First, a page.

The beach preserve is also home to two rare seabirds, the piping plover and the least tern. Those who want to learn more about the surrounding wildlife can head over to the beach’s Benjamin Family Environmental Center for a guided nature walk. 

Narragansett Town Beach – Narragansett

Best beach for surfers

In-the-know surfers usually get to Narragansett Town Beach early in the morning, so they can enjoy the water before the crowds arrive. And there are definitely crowds: this beach is one of the most popular in all of New England, let alone Rhode Island.

The waves here can get pretty tall, up to 4ft on a good day, which is perfect for people who want to learn the sport. Two local surf shops, Narragansett Surf & Skate and Warm Winds, even offer lessons and rentals. That said, if you’re not a surfer, this is still a great spot for a beach day. The surfers tend to stick to the south end of the beach anyway, leaving the rest of the area to families and beach bums.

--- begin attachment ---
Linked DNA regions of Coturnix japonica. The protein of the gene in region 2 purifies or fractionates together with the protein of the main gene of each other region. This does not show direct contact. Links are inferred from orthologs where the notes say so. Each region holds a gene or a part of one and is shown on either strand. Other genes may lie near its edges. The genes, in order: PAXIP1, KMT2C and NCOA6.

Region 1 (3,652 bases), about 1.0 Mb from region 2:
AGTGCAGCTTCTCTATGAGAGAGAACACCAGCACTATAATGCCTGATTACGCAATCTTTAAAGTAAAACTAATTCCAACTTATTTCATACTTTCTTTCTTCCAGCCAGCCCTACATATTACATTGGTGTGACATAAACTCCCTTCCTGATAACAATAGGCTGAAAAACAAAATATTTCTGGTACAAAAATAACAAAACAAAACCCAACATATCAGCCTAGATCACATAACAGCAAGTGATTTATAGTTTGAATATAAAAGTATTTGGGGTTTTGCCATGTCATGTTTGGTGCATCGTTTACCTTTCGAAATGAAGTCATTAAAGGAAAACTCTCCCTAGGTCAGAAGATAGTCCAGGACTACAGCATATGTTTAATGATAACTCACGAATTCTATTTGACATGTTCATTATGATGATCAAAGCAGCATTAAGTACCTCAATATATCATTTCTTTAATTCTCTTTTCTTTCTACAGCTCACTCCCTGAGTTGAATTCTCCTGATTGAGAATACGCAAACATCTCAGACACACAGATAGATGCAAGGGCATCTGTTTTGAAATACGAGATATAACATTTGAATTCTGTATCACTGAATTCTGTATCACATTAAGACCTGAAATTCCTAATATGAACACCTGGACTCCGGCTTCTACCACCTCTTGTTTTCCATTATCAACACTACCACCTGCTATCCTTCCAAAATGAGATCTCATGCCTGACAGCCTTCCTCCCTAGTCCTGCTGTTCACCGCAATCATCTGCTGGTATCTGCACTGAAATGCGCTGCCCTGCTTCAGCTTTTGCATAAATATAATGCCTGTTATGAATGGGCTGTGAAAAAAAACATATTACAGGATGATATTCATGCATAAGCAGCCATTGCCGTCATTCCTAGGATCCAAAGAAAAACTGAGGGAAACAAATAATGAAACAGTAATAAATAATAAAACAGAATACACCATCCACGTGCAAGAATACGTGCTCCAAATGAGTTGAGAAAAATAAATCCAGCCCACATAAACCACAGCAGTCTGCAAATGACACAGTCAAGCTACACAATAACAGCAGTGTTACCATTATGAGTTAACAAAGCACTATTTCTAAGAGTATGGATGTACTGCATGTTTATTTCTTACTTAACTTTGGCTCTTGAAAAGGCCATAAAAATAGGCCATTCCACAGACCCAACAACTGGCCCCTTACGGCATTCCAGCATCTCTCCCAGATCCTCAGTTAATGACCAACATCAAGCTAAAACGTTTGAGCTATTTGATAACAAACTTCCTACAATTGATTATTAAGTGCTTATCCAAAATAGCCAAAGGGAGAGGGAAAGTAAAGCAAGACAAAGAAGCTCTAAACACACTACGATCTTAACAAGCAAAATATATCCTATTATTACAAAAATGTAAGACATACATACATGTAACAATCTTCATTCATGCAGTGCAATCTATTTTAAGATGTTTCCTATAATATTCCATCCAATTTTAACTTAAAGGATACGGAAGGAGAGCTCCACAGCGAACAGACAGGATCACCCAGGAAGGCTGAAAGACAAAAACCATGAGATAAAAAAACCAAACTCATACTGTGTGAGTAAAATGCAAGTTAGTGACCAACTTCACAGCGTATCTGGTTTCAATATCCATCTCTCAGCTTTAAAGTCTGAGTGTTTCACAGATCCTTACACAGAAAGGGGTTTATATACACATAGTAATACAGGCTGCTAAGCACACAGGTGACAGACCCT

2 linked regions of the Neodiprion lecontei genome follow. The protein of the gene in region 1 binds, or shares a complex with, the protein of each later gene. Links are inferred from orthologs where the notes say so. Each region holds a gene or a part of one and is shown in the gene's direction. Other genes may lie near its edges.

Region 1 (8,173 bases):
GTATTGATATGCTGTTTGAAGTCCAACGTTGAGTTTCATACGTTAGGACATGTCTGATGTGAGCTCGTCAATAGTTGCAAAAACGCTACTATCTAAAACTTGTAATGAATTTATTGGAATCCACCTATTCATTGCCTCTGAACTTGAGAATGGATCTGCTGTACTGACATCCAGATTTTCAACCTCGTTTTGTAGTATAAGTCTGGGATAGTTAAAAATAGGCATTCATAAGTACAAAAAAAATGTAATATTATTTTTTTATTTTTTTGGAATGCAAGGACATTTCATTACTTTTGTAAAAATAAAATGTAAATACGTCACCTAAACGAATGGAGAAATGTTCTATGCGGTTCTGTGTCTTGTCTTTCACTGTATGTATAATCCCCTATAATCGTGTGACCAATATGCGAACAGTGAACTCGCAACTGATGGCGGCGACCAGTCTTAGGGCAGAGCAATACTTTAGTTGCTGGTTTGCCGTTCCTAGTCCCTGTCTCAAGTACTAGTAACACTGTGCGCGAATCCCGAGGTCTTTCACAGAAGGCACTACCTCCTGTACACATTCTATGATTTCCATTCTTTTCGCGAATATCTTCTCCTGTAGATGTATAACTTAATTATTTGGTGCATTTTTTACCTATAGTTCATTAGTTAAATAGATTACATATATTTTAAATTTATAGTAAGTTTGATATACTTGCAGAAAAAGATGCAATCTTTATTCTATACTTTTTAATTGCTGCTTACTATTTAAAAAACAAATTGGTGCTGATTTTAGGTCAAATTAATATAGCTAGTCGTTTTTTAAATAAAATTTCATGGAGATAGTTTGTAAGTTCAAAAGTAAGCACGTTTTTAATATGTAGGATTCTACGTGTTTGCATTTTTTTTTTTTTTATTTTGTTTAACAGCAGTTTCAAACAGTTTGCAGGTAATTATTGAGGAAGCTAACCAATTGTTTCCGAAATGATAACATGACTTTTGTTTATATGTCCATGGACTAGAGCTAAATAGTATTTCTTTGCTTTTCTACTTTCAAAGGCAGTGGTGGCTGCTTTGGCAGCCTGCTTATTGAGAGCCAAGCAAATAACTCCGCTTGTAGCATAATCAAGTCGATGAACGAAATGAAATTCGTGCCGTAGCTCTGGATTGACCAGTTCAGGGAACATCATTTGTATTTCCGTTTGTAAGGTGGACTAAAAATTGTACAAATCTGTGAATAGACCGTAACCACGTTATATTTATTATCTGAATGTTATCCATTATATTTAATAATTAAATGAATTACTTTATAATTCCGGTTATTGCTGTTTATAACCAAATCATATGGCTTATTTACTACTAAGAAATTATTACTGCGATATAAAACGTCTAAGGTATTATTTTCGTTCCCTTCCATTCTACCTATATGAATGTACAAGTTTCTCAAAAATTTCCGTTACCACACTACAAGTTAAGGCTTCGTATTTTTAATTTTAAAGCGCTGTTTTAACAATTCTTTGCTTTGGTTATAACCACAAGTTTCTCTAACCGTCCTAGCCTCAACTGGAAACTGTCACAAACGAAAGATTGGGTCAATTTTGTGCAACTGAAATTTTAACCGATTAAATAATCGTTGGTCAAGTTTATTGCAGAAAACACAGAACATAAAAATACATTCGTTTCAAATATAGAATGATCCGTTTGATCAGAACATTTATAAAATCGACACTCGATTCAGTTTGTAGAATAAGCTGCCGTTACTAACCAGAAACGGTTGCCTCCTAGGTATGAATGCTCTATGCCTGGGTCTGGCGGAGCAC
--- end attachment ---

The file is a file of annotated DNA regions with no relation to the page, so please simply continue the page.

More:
The beach is located right next to the heart of town, so it’s easy to pop out and grab a bite and a drink. There's a variety of beachy burger and seafood joints, and the rooftop at the Coast Guard House is an especially popular spot for golden-hour cocktails. The beach pavilion has changing rooms and bathrooms too, so you can get out of your wet bathing suit and transition into evening mode. 

Southeast Lighthouse, Block Island, Rhode Island. ©Bill Kennedy/Shutterstock
The tall clay cliffs of Mohegan Bluffs are just past Block Island's Southeast Lighthouse © Bill Kennedy / Shutterstock

Mohegan Bluffs – Block Island

Best beach for adventurers

Admittedly, this is not the best spot for classically trained beach bums who want nothing more than soft sand, clear water and a spot to put their cooler. But for ocean lovers with a wild side, those who might appreciate a bit more rugged vibe, this one’s for you.